Here on CEF, or RC Groups, RC universe, Stuka stunt, and a few other forums, I learned the various ways to de-gunk most engines.

I got a E-bay reasonably sized 1 Liter ultrasonic cleaner ($100+/-) and $9.79 Walmart miniature crock pot, and a bunch of different solutions from wally world; including Generic anti freeze, 91% Isopropyl alcohol(pharmacy) 100% denatured alcohol, Acetone, Xylene, MEK, Lacquer thinner (paint section),  and Hoppes #9* (gun section)

I learned by trial and error that immersed/simmered too long**, many of the Aluminum alloys react in different ways to the solvents; from simple (PERMANENT) discoloration to light or severe pitting

Eventually I stopped with the harsh solvents and anti freeze (admittedly only ever used the generic wally world stuff) as they produced the fastest freeing up but usually discolored the aluminum. I now ( thanks Ron Cribbs) exclusively use the alcohols and Hoppes #9 *

For after run and long term preservation/storage I found that ATF*** is good stuff but there is better without the need to know anything about the various ATF*** .

Specifically Air Tool oils ( Thanks Rusty Knowlton) are designed to do exactly what we need; Prevent corrosion from fuel acids and rust from water, and not dry out and gunk up over long term storage. They are also light weight and disperse quickly when starting the engine. At Advance Auto Parts or similar you can find Marvel Air Tool oil, Lowe's has Campbell Hausfeld (CH), Ace Hardware has a version too. All are inexpensive and have a nice close-able tip for dispensing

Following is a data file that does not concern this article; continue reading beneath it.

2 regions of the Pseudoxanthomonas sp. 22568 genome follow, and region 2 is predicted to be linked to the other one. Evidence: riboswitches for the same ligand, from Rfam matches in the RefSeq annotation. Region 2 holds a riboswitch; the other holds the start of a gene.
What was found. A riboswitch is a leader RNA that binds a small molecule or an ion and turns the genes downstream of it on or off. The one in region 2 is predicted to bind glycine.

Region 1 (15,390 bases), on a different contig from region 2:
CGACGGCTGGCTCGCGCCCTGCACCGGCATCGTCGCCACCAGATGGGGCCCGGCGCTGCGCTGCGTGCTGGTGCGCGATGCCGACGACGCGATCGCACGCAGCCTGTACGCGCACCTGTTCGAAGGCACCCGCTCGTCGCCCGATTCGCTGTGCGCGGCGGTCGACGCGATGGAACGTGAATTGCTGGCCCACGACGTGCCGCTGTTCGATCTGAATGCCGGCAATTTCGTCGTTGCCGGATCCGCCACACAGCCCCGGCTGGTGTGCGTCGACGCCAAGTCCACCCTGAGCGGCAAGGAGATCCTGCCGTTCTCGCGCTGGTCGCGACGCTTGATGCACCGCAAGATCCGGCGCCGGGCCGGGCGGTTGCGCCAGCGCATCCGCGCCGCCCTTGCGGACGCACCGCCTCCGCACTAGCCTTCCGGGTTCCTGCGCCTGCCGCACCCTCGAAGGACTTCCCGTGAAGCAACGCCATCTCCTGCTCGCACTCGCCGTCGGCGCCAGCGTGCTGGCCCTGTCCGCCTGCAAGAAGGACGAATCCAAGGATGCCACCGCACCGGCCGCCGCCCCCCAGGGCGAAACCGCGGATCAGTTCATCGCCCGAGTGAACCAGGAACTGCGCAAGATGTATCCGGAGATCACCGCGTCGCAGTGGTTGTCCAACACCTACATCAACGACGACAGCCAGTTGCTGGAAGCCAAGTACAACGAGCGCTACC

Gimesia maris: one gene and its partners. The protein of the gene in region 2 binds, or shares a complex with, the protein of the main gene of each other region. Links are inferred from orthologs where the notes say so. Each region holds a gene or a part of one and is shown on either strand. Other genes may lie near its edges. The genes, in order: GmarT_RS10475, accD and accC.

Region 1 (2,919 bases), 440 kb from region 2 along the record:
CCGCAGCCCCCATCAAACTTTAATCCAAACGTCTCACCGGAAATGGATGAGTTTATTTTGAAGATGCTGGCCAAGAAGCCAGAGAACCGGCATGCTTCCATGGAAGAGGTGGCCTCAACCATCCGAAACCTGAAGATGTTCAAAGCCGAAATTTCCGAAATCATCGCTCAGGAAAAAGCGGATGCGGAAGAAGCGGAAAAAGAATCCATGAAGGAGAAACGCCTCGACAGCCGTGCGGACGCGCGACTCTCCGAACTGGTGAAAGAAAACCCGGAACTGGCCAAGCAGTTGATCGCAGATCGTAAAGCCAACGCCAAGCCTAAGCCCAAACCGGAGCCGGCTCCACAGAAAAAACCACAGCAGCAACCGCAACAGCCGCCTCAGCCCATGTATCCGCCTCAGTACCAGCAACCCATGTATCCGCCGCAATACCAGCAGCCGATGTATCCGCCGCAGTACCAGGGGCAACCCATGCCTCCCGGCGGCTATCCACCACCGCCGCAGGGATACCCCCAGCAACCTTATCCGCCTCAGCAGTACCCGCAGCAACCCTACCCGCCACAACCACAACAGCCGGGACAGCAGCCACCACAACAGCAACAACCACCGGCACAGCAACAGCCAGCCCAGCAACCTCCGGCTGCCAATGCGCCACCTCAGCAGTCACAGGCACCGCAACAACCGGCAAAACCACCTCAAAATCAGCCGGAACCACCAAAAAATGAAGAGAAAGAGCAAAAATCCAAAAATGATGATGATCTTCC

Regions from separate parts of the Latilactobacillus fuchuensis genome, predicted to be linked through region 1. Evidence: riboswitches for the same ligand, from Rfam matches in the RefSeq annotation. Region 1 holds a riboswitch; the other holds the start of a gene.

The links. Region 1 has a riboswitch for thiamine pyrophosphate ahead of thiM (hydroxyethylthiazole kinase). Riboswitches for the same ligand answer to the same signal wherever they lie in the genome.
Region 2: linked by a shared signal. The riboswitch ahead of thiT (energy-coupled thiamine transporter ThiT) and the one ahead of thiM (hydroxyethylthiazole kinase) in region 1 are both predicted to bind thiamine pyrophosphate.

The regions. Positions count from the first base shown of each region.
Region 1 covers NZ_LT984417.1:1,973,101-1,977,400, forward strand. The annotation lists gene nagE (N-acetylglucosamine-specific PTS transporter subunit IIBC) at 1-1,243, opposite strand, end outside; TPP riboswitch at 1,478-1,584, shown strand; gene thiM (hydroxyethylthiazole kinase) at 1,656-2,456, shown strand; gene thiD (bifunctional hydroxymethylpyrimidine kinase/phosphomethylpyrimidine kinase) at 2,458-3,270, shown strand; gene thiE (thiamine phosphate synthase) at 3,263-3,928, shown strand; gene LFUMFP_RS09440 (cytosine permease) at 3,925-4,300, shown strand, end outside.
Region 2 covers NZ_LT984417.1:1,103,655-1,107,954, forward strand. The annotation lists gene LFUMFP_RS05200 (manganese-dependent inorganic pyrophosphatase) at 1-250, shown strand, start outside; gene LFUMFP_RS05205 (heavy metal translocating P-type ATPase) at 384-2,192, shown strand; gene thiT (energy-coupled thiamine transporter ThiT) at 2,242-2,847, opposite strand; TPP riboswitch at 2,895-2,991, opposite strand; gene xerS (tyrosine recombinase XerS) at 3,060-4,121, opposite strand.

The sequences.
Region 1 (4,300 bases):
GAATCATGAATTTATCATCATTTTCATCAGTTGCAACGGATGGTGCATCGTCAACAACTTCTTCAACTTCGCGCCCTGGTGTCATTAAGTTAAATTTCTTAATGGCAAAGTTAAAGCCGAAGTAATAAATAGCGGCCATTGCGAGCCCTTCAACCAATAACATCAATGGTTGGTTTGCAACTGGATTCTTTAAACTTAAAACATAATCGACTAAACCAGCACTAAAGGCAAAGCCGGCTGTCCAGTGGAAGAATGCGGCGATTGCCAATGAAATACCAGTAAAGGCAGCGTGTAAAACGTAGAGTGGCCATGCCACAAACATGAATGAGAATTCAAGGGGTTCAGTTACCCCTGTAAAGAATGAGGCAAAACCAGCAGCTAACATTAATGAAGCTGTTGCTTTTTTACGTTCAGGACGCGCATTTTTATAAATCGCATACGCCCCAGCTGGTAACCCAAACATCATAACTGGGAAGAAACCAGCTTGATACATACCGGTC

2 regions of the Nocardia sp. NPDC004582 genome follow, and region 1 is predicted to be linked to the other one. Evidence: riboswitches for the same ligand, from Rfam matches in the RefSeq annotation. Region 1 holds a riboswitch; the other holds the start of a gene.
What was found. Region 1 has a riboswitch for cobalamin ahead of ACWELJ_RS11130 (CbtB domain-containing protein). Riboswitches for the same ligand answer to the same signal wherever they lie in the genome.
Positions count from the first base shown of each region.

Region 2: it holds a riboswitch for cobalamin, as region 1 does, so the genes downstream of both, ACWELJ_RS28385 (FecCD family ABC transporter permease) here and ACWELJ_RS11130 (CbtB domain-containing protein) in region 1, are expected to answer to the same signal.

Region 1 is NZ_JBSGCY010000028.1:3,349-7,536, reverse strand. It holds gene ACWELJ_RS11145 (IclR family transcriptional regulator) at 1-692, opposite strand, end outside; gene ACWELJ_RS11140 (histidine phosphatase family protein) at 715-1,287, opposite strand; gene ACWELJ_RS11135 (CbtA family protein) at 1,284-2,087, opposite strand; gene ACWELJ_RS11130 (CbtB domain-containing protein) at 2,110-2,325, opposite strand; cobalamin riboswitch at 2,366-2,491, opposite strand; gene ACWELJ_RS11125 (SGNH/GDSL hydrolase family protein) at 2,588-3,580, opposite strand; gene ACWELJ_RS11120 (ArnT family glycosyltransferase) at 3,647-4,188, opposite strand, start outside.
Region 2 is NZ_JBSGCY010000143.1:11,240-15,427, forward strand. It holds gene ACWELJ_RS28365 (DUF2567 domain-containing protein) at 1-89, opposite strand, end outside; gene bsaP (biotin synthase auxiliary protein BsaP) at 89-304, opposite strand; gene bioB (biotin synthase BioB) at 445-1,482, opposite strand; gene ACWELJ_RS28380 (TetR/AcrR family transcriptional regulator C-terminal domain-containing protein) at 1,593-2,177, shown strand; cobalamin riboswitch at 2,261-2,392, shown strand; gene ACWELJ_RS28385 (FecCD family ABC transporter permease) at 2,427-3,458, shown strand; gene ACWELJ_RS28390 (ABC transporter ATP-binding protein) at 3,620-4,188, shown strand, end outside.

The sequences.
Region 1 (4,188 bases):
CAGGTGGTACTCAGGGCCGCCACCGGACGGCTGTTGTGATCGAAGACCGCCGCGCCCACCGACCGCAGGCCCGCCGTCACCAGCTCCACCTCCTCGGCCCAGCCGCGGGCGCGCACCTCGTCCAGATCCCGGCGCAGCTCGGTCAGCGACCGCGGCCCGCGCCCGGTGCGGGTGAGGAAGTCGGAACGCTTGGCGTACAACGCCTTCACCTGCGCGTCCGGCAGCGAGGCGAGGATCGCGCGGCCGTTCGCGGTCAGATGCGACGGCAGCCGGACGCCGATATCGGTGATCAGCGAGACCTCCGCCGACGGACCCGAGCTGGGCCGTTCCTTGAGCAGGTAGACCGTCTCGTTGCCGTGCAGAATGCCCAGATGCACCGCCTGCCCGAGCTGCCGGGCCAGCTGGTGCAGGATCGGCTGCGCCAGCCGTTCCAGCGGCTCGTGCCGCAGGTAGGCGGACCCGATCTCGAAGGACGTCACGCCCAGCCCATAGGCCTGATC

http://shop.advanceautoparts.com/p/marvel-mystery-oil-air-tool-oil-mm080/7070498-P

* Not all Hoppes products are the same the one that works best is their straight original #9,  Do not use the Black powder or Copper cleaning versions as they both have stronger acids that will pit some aluminum and magnesium alloys or in the case of Cox pistons eat off the copper plated piston top layer!

http://www.hoppes.com/bore-cleaners/no-9-solvent

**What is "too long" has no real data from me but my usual over night "cooking" in anti freeze; or over an hour ultra sonic with alcohol was too long. If you use these methods, I suggest checking often (every hour) and rinse in soap and water as soon as the crank and piston will move enough to safely disassemble the engine

*** Some ATF products are designed to aid in tranny clutch disk grip and have de-varnishing and micro abrasive additives. This is not a big problem but demands that you know what ATF you are using. Other than that caution ATF is an excellent after run and storage lube. You can find several thousand internet posts on various recipes for adding AFT to some mixture of acetone, Hoppes, castor oil, etc. But I think each are silly as the Non Abrasive AFT is just fine out of the can.

BTW I also use a variety of brushes; Gun cleaning bore sized sets, paint sprayer cleaning brushes, tooth brushes, and several sets of the small sized brass, steel, and nylon sets that Harbor Freight sells cheap or give away on special sales

http://www.harborfreight.com/20-piece-spray-gun-cleaning-kit-99634.html

http://www.harborfreight.com/5-pc-airbrush-cleaning-brushes-68155.html

http://www.harborfreight.com/3-pc-detail-brush-set-69638.html
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Re: after running cleaning and protection

Post  JasonB on Mon Mar 16, 2015 12:16 pm

Heya fredvon4,

Can you please clarify your statement about ATF's that may include microabrasives? I've searched, but come up empty.